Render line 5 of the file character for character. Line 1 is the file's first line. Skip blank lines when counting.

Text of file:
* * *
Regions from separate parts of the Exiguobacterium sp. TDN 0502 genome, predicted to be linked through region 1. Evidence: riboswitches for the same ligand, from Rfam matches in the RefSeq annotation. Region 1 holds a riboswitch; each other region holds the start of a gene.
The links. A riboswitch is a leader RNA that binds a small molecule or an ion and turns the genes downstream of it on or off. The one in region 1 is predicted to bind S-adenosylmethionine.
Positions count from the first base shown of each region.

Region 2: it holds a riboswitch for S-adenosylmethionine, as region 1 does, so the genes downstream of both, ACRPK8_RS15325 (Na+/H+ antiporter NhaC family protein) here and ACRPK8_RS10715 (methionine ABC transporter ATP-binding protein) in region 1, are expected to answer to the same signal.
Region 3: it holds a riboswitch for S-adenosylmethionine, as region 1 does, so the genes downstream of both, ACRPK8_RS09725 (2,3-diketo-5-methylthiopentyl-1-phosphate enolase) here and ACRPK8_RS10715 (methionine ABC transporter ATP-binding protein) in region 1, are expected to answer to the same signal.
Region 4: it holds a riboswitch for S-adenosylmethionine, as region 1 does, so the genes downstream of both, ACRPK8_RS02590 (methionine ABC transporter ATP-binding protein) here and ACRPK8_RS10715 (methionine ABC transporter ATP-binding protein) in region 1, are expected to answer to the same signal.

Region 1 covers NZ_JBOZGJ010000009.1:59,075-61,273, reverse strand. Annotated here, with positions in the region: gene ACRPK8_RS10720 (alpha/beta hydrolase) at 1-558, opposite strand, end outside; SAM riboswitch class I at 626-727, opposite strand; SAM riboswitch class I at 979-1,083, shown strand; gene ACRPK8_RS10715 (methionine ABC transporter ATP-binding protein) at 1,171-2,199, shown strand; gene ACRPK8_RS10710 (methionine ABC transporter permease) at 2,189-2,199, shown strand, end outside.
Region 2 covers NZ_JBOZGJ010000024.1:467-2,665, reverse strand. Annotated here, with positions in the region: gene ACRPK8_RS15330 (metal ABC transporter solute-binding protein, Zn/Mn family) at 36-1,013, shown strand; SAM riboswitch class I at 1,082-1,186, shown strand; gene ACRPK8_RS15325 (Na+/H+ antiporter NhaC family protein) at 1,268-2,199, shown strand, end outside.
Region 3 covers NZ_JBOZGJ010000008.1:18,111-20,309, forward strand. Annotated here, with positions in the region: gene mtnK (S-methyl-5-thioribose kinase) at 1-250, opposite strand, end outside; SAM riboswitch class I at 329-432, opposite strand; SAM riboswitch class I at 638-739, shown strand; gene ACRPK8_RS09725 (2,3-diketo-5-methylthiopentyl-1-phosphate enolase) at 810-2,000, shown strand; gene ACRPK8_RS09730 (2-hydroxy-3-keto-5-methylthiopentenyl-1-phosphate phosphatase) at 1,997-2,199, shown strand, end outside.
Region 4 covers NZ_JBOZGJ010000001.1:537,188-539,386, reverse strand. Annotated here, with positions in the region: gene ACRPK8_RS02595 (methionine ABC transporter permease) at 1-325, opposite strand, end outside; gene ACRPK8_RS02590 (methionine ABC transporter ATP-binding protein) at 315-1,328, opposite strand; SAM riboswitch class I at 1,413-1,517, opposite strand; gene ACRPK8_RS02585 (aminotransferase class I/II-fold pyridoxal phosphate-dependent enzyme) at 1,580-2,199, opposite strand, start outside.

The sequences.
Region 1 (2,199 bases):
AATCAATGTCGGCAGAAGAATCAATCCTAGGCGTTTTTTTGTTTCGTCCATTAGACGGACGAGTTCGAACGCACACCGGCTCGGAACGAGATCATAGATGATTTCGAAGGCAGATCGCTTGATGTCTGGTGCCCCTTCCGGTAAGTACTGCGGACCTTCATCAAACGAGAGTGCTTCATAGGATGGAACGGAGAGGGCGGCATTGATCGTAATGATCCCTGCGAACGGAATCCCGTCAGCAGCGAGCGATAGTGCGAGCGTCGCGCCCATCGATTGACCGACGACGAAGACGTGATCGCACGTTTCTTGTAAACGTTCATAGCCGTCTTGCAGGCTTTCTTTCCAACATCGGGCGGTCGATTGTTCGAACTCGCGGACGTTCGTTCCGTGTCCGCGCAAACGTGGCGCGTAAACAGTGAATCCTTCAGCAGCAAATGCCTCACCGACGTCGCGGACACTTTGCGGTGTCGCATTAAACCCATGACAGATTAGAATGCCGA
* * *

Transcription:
Region 3: it holds a riboswitch for S-adenosylmethionine, as region 1 does, so the genes downstream of both, ACRPK8_RS09725 (2,3-diketo-5-methylthiopentyl-1-phosphate enolase) here and ACRPK8_RS10715 (methionine ABC transporter ATP-binding protein) in region 1, are expected to answer to the same signal.